translated from original SS publications. All except for the very last article come from various issues of the Germanische Leithefte, which was aimed primarily at the non-German volunteers of the Waffen-SS. Some of these articles deal with Norwegian history, its Viking heritage and even the British violation of Norwegian neutrality in both 1665 and 1940. Others were written by Norwegian National Socialists and Waffen-SS volunteers, who mention the difficulties back home where they were not always understood by their countrymen. Still another article, written by a German soldier, relates his insightful conversation with a Norwegian peasant. The original illustrations are also included.
The Norwegian says: “You Germans, but what business does Hitler have with Norway! He is a German and naturally thinks of his folk first. It would also be strange, if it were otherwise. And”, he says, and becomes visibly somewhat excited, “you said previously that England had made the folks dependent on it – through force like India, or dependent in the export of agricultural products like Denmark, or dependent in trade like Norway – but will Germany one day do otherwise? Maybe the occupation of our Norwegian land by German troops was necessary, but now the Germans are building barracks and soldiers’ homes here! And how is the German soldier trained here! You are a huge military power, and we are a small folk!”
“You must”, I reply, “believe in the peasant element in our intention. When we designate England as the trader that wants to makes the folks dependent, then the Führer thinks peasant-like! Like a peasant wants to improve his farm through his own achievement, but also has understanding for the life necessities of another peasant, so does the Führer as well. In that he liberates Germany from the capitalist world power England and from the danger of Asiatic Bolshevism, he secures not only the future of his own folk, rather thereby also fulfills the task for all European folks.”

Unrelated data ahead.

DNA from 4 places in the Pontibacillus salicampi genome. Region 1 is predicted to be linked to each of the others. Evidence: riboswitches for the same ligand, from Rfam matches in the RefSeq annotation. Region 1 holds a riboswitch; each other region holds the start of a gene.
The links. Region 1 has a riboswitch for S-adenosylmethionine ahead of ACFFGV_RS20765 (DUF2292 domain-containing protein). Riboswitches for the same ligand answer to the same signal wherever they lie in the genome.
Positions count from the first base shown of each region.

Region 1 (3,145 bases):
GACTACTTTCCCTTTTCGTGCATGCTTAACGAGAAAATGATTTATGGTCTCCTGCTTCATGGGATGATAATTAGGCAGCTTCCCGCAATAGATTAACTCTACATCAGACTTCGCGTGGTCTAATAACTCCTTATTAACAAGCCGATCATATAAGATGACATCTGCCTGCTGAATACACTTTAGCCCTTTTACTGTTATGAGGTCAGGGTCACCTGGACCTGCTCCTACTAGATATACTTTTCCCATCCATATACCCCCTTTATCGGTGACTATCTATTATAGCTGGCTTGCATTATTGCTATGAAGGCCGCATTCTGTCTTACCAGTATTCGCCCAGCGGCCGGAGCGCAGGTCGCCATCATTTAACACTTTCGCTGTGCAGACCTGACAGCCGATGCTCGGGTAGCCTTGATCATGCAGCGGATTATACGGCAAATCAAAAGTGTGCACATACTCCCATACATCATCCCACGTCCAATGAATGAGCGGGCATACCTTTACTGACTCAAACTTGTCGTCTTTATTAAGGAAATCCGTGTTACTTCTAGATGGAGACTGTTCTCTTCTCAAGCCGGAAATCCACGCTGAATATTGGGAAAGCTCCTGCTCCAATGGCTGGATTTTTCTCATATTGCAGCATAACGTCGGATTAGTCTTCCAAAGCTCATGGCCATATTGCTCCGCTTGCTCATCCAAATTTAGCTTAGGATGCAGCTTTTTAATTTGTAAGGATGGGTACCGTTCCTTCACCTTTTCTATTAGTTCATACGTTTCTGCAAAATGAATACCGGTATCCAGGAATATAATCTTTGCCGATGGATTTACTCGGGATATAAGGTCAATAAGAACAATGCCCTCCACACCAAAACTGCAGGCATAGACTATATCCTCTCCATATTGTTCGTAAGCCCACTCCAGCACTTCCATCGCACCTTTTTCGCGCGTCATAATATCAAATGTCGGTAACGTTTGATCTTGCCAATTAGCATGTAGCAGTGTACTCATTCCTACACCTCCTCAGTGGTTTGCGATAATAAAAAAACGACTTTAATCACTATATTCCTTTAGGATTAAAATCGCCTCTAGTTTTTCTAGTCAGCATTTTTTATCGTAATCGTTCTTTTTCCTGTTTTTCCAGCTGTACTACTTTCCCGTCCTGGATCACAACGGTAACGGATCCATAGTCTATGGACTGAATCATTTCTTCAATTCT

We have meanwhile reached the house. On the bench in front of the house sit the peasant woman and some grown sons and daughters. The wife kindly invites me to sit. At the sight of these stately, beautiful people, I again think what splendid blood is still at home here and there in Norway, and how close the racial kinship is between both our folks. Night has fallen early, but it is now wonderfully light. One sees infinitely far over the mountains that appear under the light of the moon to be coated with silver. The sea shines up from the other side.
“It is wonderfully calm and peaceful here”, I say into the silence.
“Yes”, the peasant says, “one would not think a little while ago we crossed swords. And”, he continues, “if you previously spoke of reconciliation between folks, now it is probably impossible, since we have crossed swords. Never”, he says almost excited, “in history have the German and Norwegian folks had a bloody feud with each other! Now the dead and the misery that war brings must stand between us.”
“Oh no”, I rebut, “how can the coming together be impossible for always, if only a mistake guided you, but the struggle itself took place honorably on both sides! In the past even German tribes faced each other in war but yet, when they saw the light, achieved a wonderful unity. Do we Germans not offer you our hand? Do we act like demanding victor, to whom you Norwegians as vanquished must kowtow? No! Only under compulsion must we here or there energetically intervene, which toward a blood-related folk is especially painful for us.”
Then the peasant woman also joins the conversation and says: “I am always amazed that you Germans are the same people as us. Perhaps on your farms it is similar to here, no?”
“You’re right”, I reply, “that we are the same people. But that is because both, Norwegian and German, have Germanic men as ancestors, that makes us racially more similar and more related in thinking and feeling as well.” And now I myself am again gripped by the high idea of a great Germanic community. I feel how the shared blood builds invisible bridges between us, who at first seemed so strange or even hostile to each other. And I affirm: “This Germanic-Nordic blood that lies in us now rises up again! Here from the north, from your own land, Germanic man came into the world, and indeed not as a capitalist-oriented trader, rather as a peasant. He was not dependent on any beneficiary, rather he believed to have been put by God himself into this world in order through his own work to develop his family and his community life, to get along with each other in honor and loyalty, to nurture everything beautiful in this world and to live as a free man in a free folk. Maybe time created borders so that Germanic men became Germans or Norwegians, Danes or Dutchmen: it is the bearing of our blood for whose perfection we fight.”